Rodney Stone

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Lord avon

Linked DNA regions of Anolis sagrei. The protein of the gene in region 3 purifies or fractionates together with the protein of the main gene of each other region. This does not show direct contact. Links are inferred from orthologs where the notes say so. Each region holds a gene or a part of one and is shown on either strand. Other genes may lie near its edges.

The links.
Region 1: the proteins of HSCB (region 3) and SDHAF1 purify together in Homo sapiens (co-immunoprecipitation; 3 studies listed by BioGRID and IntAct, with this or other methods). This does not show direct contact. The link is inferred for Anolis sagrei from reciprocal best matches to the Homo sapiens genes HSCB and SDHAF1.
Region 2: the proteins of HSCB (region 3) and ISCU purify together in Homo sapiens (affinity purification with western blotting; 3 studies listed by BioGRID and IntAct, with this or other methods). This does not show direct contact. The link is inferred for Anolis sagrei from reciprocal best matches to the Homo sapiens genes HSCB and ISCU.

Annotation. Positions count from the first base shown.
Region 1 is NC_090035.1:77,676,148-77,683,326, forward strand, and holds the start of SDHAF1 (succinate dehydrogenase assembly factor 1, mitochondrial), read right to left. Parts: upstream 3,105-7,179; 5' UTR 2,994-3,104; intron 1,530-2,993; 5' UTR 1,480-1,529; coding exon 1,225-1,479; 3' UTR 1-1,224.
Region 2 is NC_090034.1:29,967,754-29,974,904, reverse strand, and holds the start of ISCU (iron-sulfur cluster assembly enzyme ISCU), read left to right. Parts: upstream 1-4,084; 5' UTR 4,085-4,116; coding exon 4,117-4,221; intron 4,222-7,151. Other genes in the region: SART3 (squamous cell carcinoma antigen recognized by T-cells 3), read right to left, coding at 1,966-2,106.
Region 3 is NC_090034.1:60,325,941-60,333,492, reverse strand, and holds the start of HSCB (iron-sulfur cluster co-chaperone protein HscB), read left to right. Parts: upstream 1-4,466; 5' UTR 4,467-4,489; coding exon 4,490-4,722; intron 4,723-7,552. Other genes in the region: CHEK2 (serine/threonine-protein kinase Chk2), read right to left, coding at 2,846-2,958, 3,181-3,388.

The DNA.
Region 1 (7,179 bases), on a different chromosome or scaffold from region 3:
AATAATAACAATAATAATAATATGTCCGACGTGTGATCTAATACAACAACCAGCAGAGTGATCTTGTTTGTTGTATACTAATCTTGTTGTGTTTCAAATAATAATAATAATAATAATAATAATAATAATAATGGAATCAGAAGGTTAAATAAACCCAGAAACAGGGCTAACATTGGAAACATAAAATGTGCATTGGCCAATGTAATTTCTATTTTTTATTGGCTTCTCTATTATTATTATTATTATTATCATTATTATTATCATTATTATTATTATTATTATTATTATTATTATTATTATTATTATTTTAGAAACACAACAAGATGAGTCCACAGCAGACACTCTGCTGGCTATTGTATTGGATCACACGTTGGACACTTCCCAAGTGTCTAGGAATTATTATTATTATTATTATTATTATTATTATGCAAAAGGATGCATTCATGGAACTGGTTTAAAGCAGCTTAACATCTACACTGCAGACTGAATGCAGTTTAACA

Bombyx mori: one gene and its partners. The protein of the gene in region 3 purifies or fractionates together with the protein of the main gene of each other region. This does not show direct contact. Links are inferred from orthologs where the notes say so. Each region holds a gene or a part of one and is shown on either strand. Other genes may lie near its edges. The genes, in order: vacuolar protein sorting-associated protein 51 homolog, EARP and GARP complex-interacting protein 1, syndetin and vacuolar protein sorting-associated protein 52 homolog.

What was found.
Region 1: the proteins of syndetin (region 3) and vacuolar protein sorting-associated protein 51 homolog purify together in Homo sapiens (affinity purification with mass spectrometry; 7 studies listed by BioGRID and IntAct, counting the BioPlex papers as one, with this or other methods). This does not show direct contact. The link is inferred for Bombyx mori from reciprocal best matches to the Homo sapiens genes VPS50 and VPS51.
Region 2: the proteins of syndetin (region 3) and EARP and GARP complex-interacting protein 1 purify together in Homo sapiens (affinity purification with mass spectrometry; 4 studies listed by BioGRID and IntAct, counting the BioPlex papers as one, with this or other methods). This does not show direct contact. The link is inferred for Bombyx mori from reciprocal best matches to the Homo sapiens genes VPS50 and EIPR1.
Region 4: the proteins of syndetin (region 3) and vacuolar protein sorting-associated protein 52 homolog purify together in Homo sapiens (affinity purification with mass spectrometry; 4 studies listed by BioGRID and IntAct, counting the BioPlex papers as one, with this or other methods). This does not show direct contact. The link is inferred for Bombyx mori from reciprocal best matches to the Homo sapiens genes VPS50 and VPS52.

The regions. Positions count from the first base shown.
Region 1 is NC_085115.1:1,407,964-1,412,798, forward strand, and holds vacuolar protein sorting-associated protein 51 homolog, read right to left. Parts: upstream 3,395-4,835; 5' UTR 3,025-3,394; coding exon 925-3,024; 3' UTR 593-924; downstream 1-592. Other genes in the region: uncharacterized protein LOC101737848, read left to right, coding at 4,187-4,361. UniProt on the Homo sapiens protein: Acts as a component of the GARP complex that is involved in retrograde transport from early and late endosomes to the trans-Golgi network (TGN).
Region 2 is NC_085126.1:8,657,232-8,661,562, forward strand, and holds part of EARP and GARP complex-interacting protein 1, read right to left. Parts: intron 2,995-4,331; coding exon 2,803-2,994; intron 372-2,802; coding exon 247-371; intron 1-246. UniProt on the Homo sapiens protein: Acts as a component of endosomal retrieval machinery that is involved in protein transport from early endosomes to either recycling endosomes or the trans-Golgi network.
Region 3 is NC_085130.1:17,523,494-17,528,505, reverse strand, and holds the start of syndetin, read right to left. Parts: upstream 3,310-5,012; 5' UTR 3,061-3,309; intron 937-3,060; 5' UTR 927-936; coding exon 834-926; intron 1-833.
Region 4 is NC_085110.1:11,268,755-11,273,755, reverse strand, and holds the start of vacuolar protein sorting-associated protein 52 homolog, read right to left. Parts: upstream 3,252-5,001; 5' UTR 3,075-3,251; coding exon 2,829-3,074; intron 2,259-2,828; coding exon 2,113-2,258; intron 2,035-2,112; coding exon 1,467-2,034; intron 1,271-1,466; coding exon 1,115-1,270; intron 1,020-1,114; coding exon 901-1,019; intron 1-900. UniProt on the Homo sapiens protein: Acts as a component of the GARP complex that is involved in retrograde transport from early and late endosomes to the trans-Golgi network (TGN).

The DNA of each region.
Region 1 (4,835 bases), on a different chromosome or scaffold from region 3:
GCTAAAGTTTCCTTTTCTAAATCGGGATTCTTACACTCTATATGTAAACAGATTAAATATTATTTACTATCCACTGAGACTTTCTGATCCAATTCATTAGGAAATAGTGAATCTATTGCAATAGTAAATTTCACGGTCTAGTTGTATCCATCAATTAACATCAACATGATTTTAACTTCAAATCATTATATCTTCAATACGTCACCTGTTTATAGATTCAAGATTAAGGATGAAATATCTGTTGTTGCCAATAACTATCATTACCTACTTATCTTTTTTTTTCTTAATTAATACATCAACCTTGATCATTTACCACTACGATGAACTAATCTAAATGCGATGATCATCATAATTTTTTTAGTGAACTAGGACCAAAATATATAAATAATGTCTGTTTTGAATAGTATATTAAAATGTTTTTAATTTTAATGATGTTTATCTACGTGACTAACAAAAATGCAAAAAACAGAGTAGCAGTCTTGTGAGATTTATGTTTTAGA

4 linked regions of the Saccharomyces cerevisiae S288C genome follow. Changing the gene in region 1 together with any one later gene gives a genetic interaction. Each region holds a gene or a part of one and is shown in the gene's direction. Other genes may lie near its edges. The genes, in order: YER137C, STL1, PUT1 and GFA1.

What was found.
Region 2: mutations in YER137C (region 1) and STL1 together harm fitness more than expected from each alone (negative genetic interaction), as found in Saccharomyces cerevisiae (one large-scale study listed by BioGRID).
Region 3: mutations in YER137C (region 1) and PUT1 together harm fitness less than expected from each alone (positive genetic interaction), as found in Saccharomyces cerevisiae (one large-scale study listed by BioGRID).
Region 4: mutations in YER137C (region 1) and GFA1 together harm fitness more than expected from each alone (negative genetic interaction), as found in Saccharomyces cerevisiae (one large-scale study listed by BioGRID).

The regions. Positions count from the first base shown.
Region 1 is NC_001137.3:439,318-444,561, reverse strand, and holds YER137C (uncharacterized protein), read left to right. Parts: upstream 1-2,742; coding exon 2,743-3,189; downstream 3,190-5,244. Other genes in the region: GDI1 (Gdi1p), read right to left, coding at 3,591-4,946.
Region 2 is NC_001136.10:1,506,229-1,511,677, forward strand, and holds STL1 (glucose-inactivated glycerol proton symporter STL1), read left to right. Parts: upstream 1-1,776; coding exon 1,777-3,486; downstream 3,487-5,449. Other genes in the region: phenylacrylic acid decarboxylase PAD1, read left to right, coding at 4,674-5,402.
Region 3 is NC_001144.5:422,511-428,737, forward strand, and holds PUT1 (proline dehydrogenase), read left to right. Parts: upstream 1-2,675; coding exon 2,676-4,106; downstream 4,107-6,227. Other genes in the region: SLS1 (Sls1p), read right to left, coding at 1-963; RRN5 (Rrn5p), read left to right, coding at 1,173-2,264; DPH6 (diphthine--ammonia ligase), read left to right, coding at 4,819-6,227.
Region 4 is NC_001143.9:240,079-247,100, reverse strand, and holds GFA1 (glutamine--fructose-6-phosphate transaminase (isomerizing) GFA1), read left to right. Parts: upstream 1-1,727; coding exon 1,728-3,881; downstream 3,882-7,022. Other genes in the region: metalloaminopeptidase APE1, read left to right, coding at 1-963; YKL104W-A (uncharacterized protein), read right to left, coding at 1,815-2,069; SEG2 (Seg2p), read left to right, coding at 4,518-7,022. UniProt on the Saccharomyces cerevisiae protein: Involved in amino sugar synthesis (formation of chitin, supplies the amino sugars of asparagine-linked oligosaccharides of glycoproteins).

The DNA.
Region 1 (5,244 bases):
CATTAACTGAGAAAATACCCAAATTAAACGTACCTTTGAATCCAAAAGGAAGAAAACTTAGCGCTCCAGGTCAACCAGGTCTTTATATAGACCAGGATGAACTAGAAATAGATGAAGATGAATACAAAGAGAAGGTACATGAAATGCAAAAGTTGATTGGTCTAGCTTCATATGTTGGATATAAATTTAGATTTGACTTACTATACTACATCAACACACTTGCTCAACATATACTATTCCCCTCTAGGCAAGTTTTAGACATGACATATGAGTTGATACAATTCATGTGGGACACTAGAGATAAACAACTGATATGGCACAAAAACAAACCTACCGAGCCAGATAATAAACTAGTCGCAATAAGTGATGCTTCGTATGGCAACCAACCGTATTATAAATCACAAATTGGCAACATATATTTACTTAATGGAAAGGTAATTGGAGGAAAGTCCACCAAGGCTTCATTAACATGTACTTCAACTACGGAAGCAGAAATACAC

My uncle was an impassive man by nature and had become more so by the tradition of the society in which he lived.  He could have turned a card upon which his fortune depended without the twitch of a muscle, and I had seen him myself driving to imminent death on the Godstone Road with as calm a face as if he were out for his daily airing in the Mall.  But now the shock which had come upon him was so great that he could only stand with white cheeks and staring, incredulous eyes.  Twice I saw him open his lips, and twice he put his hand up to his throat, as though a barrier had risen betwixt himself and his utterance.  Finally, he took a sudden little run forward with both his hands thrown out in greeting. “Ned!” he cried. But the strange man who stood before him folded his arms over his breast. “No Charles,” said he. My uncle stopped and looked at him in amazement. “Surely, Ned, you have a greeting for me after all these years?” “You believed me to have done this deed, Charles.  I read it in your eyes and in your manner on that terrible morning.  You never asked me for an explanation.  You never considered how impossible such a crime must be for a man of my character.  At the first breath of suspicion you, my intimate friend, the man who knew me best, set me down as a thief and a murderer.” “No, no, Ned.” “You did, Charles; I read it in your eyes.  And so it was that when I wished to leave that which was most precious to me in safe hands I had to pass you over and to place him in the charge of the one man who from the first never doubted my innocence.  Better a thousand times that my son should be brought up in a humble station and in ignorance of his unfortunate father, than that he should learn to share the doubts and suspicions of his equals.” “Then he is really your son!” cried my uncle, staring at Jim in amazement. For answer the man stretched out his long withered arm, and placed a gaunt hand upon the shoulder of the actress, whilst she looked up at him with love in her eyes. “I married, Charles, and I kept it secret from my friends, for I had chosen my wife outside our own circles.  You know the foolish pride which has always been the strongest part of my nature.  I could not bear to avow that which I had done.  It was this neglect upon my part which led to an estrangement between us, and drove her into habits for which it is I who am to blame and not she.  Yet on account of these same habits I took the child from her and gave her an allowance on condition that she did not interfere with it.  I had feared that the boy might receive evil from her, and had never dreamed in my blindness that she might get good from him.  But I have learned in my miserable life, Charles, that there is a power which fashions things for us, though we may strive to thwart it, and that we are in truth driven by an unseen current towards a certain goal, however much we may deceive ourselves into thinking that it is our own sails and oars which are speeding us upon our way.” My eyes had been upon the face of my uncle as he listened, but now as I turned them from him they fell once more upon the thin, wolfish face of Sir Lothian Hume.  He stood near the window, his grey silhouette thrown up against the square of dusty glass; and I have never seen such a play of evil passions, of anger, of jealousy, of disappointed greed upon a human face before. “Am I to understand,” said he, in a loud, harsh voice, “that this young man claims to be the heir of the peerage of Avon?” “He is my lawful son.” “I knew you fairly well, sir, in our youth; but you will allow me to observe that neither I nor any friend of yours ever heard of a wife or a son.  I defy Sir Charles Tregellis to say that he ever dreamed that there was any heir except myself.” “I have already explained, Sir Lothian, why I kept my marriage secret.” “You have explained, sir; but it is for others in another place to say if that explanation is satisfactory.” Two blazing dark eyes flashed out of the pale haggard face with as strange and sudden an effect as if a stream of light were to beat through the windows of a shattered and ruined house. “You dare to doubt my word?” “I demand a proof.” “My word is proof to those who know me.” “Excuse me, Lord Avon; but I know you, and I see no reason why I should accept your statement.” It was a brutal speech, and brutally delivered.  Lord Avon staggered forward, and it was only his son on one aide and his wife on the other who kept his quivering hands from the throat of his insulter.  Sir Lothian recoiled from the pale fierce face with the black brows, but he still glared angrily about the room. “A very pretty conspiracy this,” he cried, “with a criminal, an actress, and a prize-fighter all playing their parts.  Sir Charles Tregellis, you shall hear from me again!  And you also, my lord!”  He turned upon his heel and strode from the room. “He has gone to denounce me,” said Lord Avon, a spasm of wounded pride distorting his features. “Shall I bring him back?” cried Boy Jim. “No, no, let him go.  It is as well, for I have already made up my mind that my duty to you, my son, outweighs that which I owe, and have at such bitter cost fulfilled, to my brother and my family.” “You did me an injustice, Ned,” said my uncle, “if you thought that I had forgotten you, or that I had judged you unkindly.  If ever I have thought that you had done this deed - and how could I doubt the evidence of my own eyes - I have always believed that it was at a time when your mind was unhinged, and when you knew no more of what you were about than the man who is walking in his sleep.” “What do you mean when you talk about the evidence of your own eyes?” asked Lord Avon, looking hard at my uncle. “I saw you, Ned, upon that accursed night.” “Saw me?  Where?” “In the passage.” “And doing what?” “You were coming from your brother’s room.  I had heard his voice raised in anger and pain only an instant before.  You carried in your hand a bag full of money, and your face betrayed the utmost agitation.  If you can but explain to me, Ned, how you came to be there, you will take from my heart a weight which has pressed upon it for all these years.” No one now would have recognized in my uncle the man who was the leader of all the fops of London.  In the presence of this old friend and of the tragedy which girt him round, the veil of triviality and affectation had been rent, and I felt all my gratitude towards him deepening for the first time into affection whilst I watched his pale, anxious face, and the eager hops which shone in his eyes as he awaited his friend’s explanation.  Lord Avon sank his face in his hands, and for a few moments there was silence in the dim grey room. “I do not wonder now that you were shaken,” said he at last.  “My God, what a net was cast round me!  Had this vile charge been brought against me, you, my dearest friend, would have been compelled to tear away the last doubt as to my guilt.  And yet, in spite of what you have seen, Charles, I am as innocent in the matter as you are.” “I thank God that I hear you say so.” “But you are not satisfied, Charles.  I can read it on your face.  You wish to know why an innocent man should conceal himself for all these years.” “Your word is enough for me, Ned; but the world will wish this other question answered also.” “It was to save the family honour, Charles.  You know how dear it was to me.  I could not clear myself without proving my brother to have been guilty of the foulest crime which a gentleman could commit.  For eighteen years I have screened him at the expense of everything which a man could sacrifice.  I have lived a living death which has left me an old and shattered man when I am but in my fortieth year.  But now when I am faced with the alternative of telling the facts about my brother, or of wronging my son, I can only act in one fashion, and the more so since I have reason to hope that a way may be found by which what I am now about to disclose to you need never come to the public ear.” He rose from his chair, and leaning heavily upon his two supporters, he tottered across the room to the dust-covered sideboard.  There, in the centre of it, was lying that ill-boding pile of time-stained, mildewed cards, just as Boy Jim and I had seen them years before.  Lord Avon turned them over with trembling fingers, and then picking up half a dozen, he brought them to my uncle. “Place your finger and thumb upon the left-hand bottom corner of this card, Charles,” said he.  “Pass them lightly backwards and forwards, and tell me what you feel.” “It has been pricked with a pin.” “Precisely.  What is the card?” My uncle turned it over. “It is the king of clubs.” “Try the bottom corner of this one.” “It is quite smooth.” “And the card is?” “The three of spades.” “And this one?” “It has been pricked.  It is the ace of hearts.”  Lord Avon hurled them down upon the floor. “There you have the whole accursed story!” he cried.  “Need I go further where every word is an agony?” “I see something, but not all.  You must continue, Ned.” The frail figure stiffened itself, as though he were visibly bracing himself for an effort. “I will tell it you, then, once and for ever.  Never again, I trust, will it be necessary for me to open my lips about the miserable business.  You remember our game.  You remember how we lost.  You remember how you all retired, and left me sitting in this very room, and at that very table.  Far from being tired, I was exceedingly wakeful, and I remained here for an hour or more thinking over the incidents of the game and the changes which it promised to bring about in my fortunes.  I had, as you will recollect, lost heavily, and my only consolation was that my own brother had won.  I knew that, owing to his reckless mode of life, he was firmly in the clutches of the Jews, and I hoped that that which had shaken my position might have the effect of restoring his.  As I sat there, fingering the cards in an abstracted way, some chance led me to observe the small needle-pricks which you have just felt.  I went over the packs, and found, to my unspeakable horror, that any one who was in the secret could hold them in dealing in such a way as to be able to count the exact number of high cards which fell to each of his opponents.  And then, with such a flush of shame and disgust as I had never known, I remembered how my attention had been drawn to my brother’s mode of dealing, its slowness, and the way in which he held each card by the lower corner. “I did not condemn him precipitately.  I sat for a long time calling to mind every incident which could tell one way or the other.  Alas! it all went to confirm me in my first horrible suspicion, and to turn it into a certainty.  My brother had ordered the packs from Ledbury’s, in Bond Street.  They had been for some hours in his chambers.  He had played throughout with a decision which had surprised us at the time.  Above all, I could not conceal from myself that his past life was not such as to make even so abominable a crime as this impossible to him.  Tingling with anger and shame, I went straight up that stair, the cards in my hand, and I taxed him with this lowest and meanest of all the crimes to which a villain could descend. “He had not retired to rest, and his ill-gotten gains were spread out upon the dressing-table.  I hardly know what I said to him, but the facts were so deadly that he did not attempt to deny his guilt.  You will remember, as the only mitigation of his crime, that he was not yet one and twenty years of age.  My words overwhelmed him.  He went on his knees to me, imploring me to spare him.  I told him that out of consideration for our family I should make no public exposure of him, but that he must never again in his life lay his hand upon a card, and that the money which he had won must be returned next morning with an explanation.  It would be social ruin, he protested.  I answered that he must take the consequence of his own deed.  Then and there I burned the papers which he had won from me, and I replaced in a canvas bag which lay upon the table all the gold pieces.  I would have left the room without another word, but he clung to me, and tore the ruffle from my wrist in his attempt to hold me back, and to prevail upon me to promise to say nothing to you or Sir Lothian Hume.  It was his despairing cry, when he found that I was proof against all his entreaties, which reached your ears, Charles, and caused you to open your chamber door and to see me as I returned to my room.” My uncle drew a long sigh of relief. “Nothing could be clearer!” he murmured. “In the morning I came, as you remember, to your room, and I returned your money.  I did the same to Sir Lothian Hume.  I said nothing of my reasons for doing so, for I found that I could not bring myself to confess our disgrace to you.  Then came the horrible discovery which has darkened my life, and which was as great a mystery to me as it has been to you.  I saw that I was suspected, and I saw, also, that even if I were to clear myself, it could only be done by a public confession of the infamy of my brother.  I shrank from it, Charles.  Any personal suffering seemed to me to be better than to bring public shame upon a family which has held an untarnished record through so many centuries.  I fled from my trial, therefore, and disappeared from the world. “But, first of all, it was necessary that I should make arrangements for the wife and the son, of whose existence you and my other friends were ignorant.  It is with shame, Mary, that I confess it, and I acknowledge to you that the blame of all the consequences rests with me rather than with you.  At the time there were reasons, now happily long gone past, which made me determine that the son was better apart from the mother, whose absence at that age he would not miss.  I would have taken you into my confidence, Charles, had it not been that your suspicions had wounded me deeply - for I did not at that time understand how strong the reasons were which had prejudiced you against me. “On the evening after the tragedy I fled to London, and arranged that my wife should have a fitting allowance on condition that she did not interfere with the child.  I had, as you remember, had much to do with Harrison, the prize-fighter, and I had often had occasion to admire his simple and honest nature.  I took my boy to him now, and I found him, as I expected, incredulous as to my guilt, and ready to assist me in any way.  At his wife’s entreaty he had just retired from the ring, and was uncertain how he should employ himself.  I was able to fit him up as a smith, on condition that he should ply his trade at the village of Friar’s Oak.  My agreement was that James was to be brought up as their nephew, and that he should know nothing of his unhappy parents. “You will ask me why I selected Friar’s Oak.  It was because I had already chosen my place of concealment; and if I could not see my boy, it was, at least, some consolation to know that he was near me.  You are aware that this mansion is one of the oldest in England; but you are not aware that it has been built with a very special eye to concealment, that there are no less than two habitable secret chambers, and that the outer or thicker walls are tunnelled into passages.  The existence of these rooms has always been a family secret, though it was one which I valued so little that it was only the chance of my seldom using the house which had prevented me from pointing them out to some friend.  Now I found that a secure retreat was provided for me in my extremity.  I stole down to my own mansion, entered it at night, and, leaving all that was dear to me behind, I crept like a rat behind the wainscot, to live out the remainder of my weary life in solitude and misery.  In this worn face, Charles, and in this grizzled hair, you may read the diary of my most miserable existence. “Once a week Harrison used to bring me up provisions, passing them through the pantry window, which I left open for the purpose.  Sometimes I would steal out at night and walk under the stars once more, with the cool breeze upon my forehead; but this I had at last to stop, for I was seen by the rustics, and rumours of a spirit at Cliffe Royal began to get about.  One night two ghost-hunters - ” “It was I, father,” cried Boy Jim; “I and my friend, Rodney Stone.” “I know it was.  Harrison told me so the same night.  I was proud, James, to see that you had the spirit of the Barringtons, and that I had an heir whose gallantry might redeem the family blot which I have striven so hard to cover over.  Then came the day when your mother’s kindness - her mistaken kindness - gave you the means of escaping to London.” “Ah, Edward,” cried his wife, “if you had seen our boy, like a caged eagle, beating against the bars, you would have helped to give him even so short a flight as this.” “I do not blame you, Mary.  It is possible that I should have done so.  He went to London, and he tried to open a career for himself by his own strength and courage.  How many of our ancestors have done the same, save only that a sword-hilt lay in their closed hands; but of them all I do not know that any have carried themselves more gallantly!” “That I dare swear,” said my uncle, heartily. “And then, when Harrison at last returned, I learned that my son was actually matched to fight in a public prize-battle.  That would not do, Charles!  It was one thing to fight as you and I have fought in our youth, and it was another to compete for a purse of gold.” “My dear friend, I would not for the world - ” “Of course you would not, Charles.  You chose the best man, and how could you do otherwise?  But it would not do!  I determined that the time had come when I should reveal myself to my son, the more so as there were many signs that my most unnatural existence had seriously weakened my health.  Chance, or shall I not rather say Providence, had at last made clear all that had been dark, and given me the means of establishing my innocence.  My wife went yesterday to bring my boy at last to the side of his unfortunate father.” There was silence for some time, and then it was my uncle’s voice which broke it. “You’ve been the most ill-used man in the world, Ned,” said he.  “Please God we shall have many years yet in which to make up to you for it.  But, after all, it seems to me that we are as far as ever from learning how your unfortunate brother met his death.” “For eighteen years it was as much a mystery to me as to you, Charles.  But now at last the guilt is manifest.  Stand forward, Ambrose, and tell your story as frankly and as fully as you have told it to me.”